If your mother had lived she would
witn some, i ao nope you II like it."
"There Is nothing I like better." he
said at once. "It used to b my fa
vorite jelly when I Vas a child. I'll
have some hread and Jelly rtgjit now,
and won't you stay tnd have some
Orcliniflly Marjorle would have brn
only tci delighted to accept this invi
tation, but the loss of the pin rsnkled
ani to she said. "Thank you, very
iruch. but I have lost something tnd
must look for It."
She searched everywhere but with
out finding the pin. and to add to her
troubles her grandmother wrote that
she would be with them In a few days,
and the first thing rhe would ask about
would be th pin.
ar you glad to te ma, Mssle? My I there was a bri from the river. But
but It's hot here In the city!" He they wert not alone; thr war many
wiped the perspiration from bit face, others erowded thr.
Waa sh glad to sea him! Malsle" "Do you Ilk It, Male!?" John odd
-res were filled with tears, and eh at length, "tha orowdt. the noise, and
laughed with a happiness the had not verythlng? Alnt what you used to
felt for many months. love?"
John waa her old-time friend. She "I know, John, but-" th girl heel
bad known him from childhood; they taled, "I thought at first I never coold
had grown up together. She had often stand It -but-I've got tn, you know
thought of him In the long weary I've got to earn the money"
month since she left home, but he "Money be hanged!" he roared. "My
was not the kind to write letters. In- girlie, I've got enough for us both,
deed, she had been almost afraid he Come back to the greenfleldt; they're
had forgotten her. It was but a boy calling you. I want you, Malsle. I'v
and girl friendship. Perhaps he had always wantod you, only I couldn't say
married waa she glad? Why, it was It. Will you come home with m "
like boing at home once more -like He held out his arms, regardless of
heaven to her. .the throngs that passed.
"Ain't It stifling here!" he said With a great throb at her heart, a
again!. "Get your hat and come out feeling of rest and comfort, the
where we can got tome air-and talk breathed. "You want me to be"
I've lots to tell you. How can you "Yet I want you to b my Uttl wife,
stand It, cooped up her In the city?" Malsle, for I lov you." HI arms wer
They walked out farther than sh about her, and she smiled, "111 go
had dared to go by herself, where horn with you, John."
about to step on to the veranda; and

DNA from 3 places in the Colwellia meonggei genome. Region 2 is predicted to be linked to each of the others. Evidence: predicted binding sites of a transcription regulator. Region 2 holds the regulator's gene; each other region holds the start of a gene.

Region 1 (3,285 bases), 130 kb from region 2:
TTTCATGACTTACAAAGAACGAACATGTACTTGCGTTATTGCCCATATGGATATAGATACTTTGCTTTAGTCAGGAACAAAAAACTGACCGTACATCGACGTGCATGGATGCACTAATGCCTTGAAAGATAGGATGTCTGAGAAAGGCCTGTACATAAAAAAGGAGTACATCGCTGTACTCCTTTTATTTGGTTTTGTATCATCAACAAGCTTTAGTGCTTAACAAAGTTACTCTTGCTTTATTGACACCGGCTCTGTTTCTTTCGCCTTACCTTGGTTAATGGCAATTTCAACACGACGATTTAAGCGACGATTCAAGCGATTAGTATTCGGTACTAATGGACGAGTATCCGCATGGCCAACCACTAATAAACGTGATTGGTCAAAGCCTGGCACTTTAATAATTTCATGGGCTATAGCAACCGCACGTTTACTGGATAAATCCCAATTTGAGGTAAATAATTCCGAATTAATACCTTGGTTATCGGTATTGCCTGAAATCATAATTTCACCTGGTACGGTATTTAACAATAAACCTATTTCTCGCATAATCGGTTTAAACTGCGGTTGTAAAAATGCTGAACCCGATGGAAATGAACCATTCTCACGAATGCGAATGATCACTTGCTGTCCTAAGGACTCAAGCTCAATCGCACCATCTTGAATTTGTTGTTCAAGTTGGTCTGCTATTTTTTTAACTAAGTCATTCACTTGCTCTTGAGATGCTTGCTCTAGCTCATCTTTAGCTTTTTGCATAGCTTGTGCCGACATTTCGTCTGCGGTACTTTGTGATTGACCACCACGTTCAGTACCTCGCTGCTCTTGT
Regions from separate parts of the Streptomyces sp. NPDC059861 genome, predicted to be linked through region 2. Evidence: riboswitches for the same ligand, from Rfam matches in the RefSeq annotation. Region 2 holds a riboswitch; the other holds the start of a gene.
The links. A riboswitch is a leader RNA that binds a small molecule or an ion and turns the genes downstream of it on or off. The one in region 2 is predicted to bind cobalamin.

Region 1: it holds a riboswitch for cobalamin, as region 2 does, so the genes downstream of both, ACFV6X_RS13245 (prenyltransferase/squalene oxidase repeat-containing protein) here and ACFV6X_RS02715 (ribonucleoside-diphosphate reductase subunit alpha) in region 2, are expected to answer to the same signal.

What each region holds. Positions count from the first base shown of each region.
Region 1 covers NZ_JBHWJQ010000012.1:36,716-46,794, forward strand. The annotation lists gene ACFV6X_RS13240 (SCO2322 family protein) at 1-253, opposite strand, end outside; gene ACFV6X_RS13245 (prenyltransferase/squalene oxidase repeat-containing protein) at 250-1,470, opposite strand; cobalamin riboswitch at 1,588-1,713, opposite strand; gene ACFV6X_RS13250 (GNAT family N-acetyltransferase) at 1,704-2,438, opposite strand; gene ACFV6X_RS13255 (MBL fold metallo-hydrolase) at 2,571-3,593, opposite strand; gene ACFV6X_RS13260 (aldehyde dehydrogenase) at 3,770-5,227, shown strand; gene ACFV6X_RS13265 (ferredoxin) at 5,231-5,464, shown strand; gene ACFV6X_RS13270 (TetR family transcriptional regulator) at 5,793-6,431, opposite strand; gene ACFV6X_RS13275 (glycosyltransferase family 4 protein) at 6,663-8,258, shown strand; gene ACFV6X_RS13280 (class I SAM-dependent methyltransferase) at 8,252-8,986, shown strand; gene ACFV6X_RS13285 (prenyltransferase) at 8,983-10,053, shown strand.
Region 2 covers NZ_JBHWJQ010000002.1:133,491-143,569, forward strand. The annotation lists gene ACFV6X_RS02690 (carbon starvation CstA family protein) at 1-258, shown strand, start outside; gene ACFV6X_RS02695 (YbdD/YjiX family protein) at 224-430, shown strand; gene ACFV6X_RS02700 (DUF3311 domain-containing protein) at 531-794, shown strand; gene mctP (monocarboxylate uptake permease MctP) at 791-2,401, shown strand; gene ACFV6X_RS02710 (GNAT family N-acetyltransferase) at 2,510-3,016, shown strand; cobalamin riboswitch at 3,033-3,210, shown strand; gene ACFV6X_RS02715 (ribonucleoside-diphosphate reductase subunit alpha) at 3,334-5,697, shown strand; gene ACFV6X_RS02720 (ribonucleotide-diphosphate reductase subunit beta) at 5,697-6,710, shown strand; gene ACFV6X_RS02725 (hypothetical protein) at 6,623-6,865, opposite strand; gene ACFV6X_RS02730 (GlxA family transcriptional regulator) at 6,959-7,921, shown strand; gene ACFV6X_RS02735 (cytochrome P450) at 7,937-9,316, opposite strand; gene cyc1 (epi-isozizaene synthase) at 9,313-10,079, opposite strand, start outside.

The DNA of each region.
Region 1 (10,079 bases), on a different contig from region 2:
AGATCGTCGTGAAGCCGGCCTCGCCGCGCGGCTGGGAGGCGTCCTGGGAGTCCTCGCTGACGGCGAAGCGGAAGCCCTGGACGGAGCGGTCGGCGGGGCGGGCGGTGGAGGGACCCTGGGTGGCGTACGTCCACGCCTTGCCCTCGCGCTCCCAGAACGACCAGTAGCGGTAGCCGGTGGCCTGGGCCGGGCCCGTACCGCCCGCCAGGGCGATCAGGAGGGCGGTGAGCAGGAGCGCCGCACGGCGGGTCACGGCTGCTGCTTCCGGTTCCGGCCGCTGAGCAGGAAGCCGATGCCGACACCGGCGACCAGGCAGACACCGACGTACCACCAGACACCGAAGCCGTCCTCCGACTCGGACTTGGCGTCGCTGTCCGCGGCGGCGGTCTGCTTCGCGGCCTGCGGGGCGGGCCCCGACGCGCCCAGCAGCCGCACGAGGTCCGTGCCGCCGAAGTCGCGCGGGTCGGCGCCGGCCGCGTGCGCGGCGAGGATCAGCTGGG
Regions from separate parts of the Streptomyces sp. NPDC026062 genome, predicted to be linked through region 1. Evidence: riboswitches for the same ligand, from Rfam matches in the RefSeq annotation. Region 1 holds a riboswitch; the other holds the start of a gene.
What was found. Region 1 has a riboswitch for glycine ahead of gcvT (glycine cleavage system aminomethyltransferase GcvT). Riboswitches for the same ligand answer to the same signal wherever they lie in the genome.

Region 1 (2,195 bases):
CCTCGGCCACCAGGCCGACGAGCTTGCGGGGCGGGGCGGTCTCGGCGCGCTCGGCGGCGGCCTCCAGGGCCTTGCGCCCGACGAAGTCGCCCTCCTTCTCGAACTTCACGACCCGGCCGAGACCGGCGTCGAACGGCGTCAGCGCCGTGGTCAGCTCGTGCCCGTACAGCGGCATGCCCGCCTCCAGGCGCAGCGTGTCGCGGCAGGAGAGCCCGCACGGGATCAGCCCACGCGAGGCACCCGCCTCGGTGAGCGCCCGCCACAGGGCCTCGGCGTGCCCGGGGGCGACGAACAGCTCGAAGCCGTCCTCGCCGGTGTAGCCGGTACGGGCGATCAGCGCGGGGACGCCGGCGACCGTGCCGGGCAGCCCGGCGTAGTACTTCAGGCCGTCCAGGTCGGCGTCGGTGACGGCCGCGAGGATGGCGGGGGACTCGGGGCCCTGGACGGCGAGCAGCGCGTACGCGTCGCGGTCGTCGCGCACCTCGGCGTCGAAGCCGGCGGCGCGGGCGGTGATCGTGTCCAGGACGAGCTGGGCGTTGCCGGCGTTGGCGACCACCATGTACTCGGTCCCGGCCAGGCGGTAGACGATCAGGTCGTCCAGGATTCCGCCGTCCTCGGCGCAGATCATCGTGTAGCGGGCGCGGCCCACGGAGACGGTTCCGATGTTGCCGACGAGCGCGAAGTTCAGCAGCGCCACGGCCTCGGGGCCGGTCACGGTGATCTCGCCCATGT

she could hear Dr. Morrill coming to
ward her and the door where Mary
was to enter.
Stunned for a moment by what she
saw, she listened. Dr. Morrill had
Mary In nit arms, showering her face
with kisses. Then gazing Into the
worshipful eyes so near his own, he
said. "Wasn't It fortunate I overheard
the remark that I was a Simple Si
mon else I never would hav die
covered you were really my sweet
heart Instead of my little schoolmate
companion. I am surely a Simple Si
mon of a doctor to make such a diag
nosis of myself at I did. But then,
doctors always have someone else ex
back In hit chair and shook hit head.
"Not going any further this morning,
Morse," he tald. "tee you at your ol
ios after lunch."
Slightly bewildered th keen blue
vet of Mr. Morse wandered from Mlts
Abbott to the quiet man betide him
and back again. Then a took of re
membrance and comprehension flipped
over hit face. With a qnlssloal lift of
hit left eyebrow he went out Eileen
Abbott saw that look and hated him
violently. She had to hat someone
and Mr. Morte had once lived himself
In a certain little town on the
windswept bay. The half hour before
recess passed somehow. If only she
could get off that spray of tplcy
blooms! But It was pinned too firmly
to be removed with casual caralesa
ness. Her teaching personality
worked on bravely, but still th feel
ing that the waa lost In eternity
As the recess gong butted and th
children straightened to position, a
say the ssme thing. Come as a
panion to Lila she needs you and
loves you we'll go back to the moun
tains those mountains that make one
feel so near to Him that sends us con
solation with our sorrow." He then